In respect of GC prognosis, the relationship between Laurén subtypes and patient outcomes is still controversial. In this study, we observed that diffuse GC showed higher rates of recurrence and cancer-specific death than intestinal tumors. Furthermore, in a previous study, we identified Laurén subtype as an independent prognostic factor for both DFS and OS in a subgroup of patients with GC from our institution[27]. Most authors have found that diffuse tumors are significantly and independently related to poor prognosis[10,28,29], but other studies have not confirmed these findings[30,31]. A recent meta-analysis including 73 publications and more than 61000 patients further confirmed the prognostic value of the Laurén classification[32].

The huge impact of technological advances on GC diagnosis and pathogenesis has led to the development of new molecular-based classifications[33]. However, molecular studies are expensive and these classifications have not been implemented in practice. The most important systems have been published by TCGA in 2014 and the Asian Cancer Research Group (ACRG) in 2015[13,34]. TCGA defined four subtypes: tumors positive for Epstein-Barr virus, MSI tumors, GS tumors and tumors with CIN[13]. ACRG divided GC into p53 active, p53 inactive, mesenchymal and MSI GC[34]. Most GS and mesenchymal tumors are diffuse and most cases of MSI and CIN GC are intestinal-type tumors[35]. Intestinal tumors are associated with MSI and show higher mutation rates and more copy-number alterations than diffuse-type GC. On the other hand, diffuse GC is related to CDH1 mutation, and approximately 9% of these tumors present MSI[36]. Recent studies have also shown that HER2 positivity is more frequently seen in intestinal-type GC[37,38]. Our results support these findings: we observed that intestinal-type tumors are associated with higher rates of MSI (34.6% vs 18.5%) and HERCEPTEST positivity. 6.7%, 3.8% and 3.8% of intestinal cases were 1+, 2+ and 3+, respectively, whereas all diffuse tumors were HERCEPTEST negative (0).

Laurén classification may also play a role in patient management and response to therapy[39]. Early GC can be treated by endoscopic resection and standard criteria include well or moderately differentiated GC confined to the mucosa, size ≤ 20 mm and absence of lymphatic or venous invasion[40,41]. Current expanded criteria for endoscopic submucosal dissection include the resection of high-grade GC ≤ 2 cm in size[42]. GC in stages IB-III is treated by gastrectomy with lymphadenectomy. Diffuse tumors may benefit from more aggressive surgical options and prevention or treatment of peritoneal metastases by HIPEC[43,44]. Regarding chemotherapeutic and radiotherapeutic regimens, most treatment protocols are based on the TNM classification. However, several authors have observed that treatment response may vary depending on the Laurén subtype and have suggested that diffuse tumors may be more resistant to standard chemotherapeutic agents than intestinal-type GC[39]. In a recent literature review, we summarized the main findings of clinical trials and comparative studies analyzing treatment regimens depending on the Laurén subtypes[11]. According to this review, studies on adjuvant therapy showed that intestinal-type GC is more chemo-sensitive than diffuse GC and treatment response may also vary depending on geographical features. The benefit of neoadjuvant therapy seems to be limited to patients with intestinal GC.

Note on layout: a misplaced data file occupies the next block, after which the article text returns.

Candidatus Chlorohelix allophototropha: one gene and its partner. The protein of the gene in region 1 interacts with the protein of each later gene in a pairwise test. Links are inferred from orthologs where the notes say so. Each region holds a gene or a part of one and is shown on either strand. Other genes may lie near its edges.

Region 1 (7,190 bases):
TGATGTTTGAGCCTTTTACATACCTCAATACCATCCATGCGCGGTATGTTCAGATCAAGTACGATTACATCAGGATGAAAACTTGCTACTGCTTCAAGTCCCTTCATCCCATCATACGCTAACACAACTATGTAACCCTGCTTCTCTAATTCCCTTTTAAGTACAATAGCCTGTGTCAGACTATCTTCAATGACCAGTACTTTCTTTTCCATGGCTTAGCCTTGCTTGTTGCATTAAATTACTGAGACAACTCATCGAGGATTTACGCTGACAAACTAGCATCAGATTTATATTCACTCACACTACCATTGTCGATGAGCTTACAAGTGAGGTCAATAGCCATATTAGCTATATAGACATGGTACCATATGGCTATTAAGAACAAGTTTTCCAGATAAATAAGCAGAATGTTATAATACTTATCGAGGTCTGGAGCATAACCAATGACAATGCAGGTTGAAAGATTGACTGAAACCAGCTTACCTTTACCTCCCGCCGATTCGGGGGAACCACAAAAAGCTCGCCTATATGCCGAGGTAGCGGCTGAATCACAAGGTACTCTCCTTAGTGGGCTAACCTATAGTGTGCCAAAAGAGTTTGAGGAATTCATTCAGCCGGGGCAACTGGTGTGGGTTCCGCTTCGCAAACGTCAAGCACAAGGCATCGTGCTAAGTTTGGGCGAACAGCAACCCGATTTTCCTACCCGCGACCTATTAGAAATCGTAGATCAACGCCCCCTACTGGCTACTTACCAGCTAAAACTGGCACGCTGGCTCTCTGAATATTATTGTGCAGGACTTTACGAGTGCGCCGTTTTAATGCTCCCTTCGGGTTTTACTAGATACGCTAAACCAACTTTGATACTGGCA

Clinicopathological prognostic features of GC patients have been previously analyzed in the literature[45]. Some authors have studied specific prognostic factors in younger patients or proximal tumors[46,47]. In this study, our second objective was to identify clinicopathological risk factors for tumor recurrence and cancer-specific death depending on the Laurén subtype. As might be expected, the TNM system was associated with tumor recurrence and death in both GC subtypes. But several differences were observed: vascular invasion, perineural infiltration and infiltrative growth pattern were important prognostic features in intestinal-type GC. On the contrary, tumor size and necrosis were significant prognosticators in diffuse-type GC. As for molecular features, we found that the relationship between MSI and prognosis tended to be significant only in intestinal-type tumors.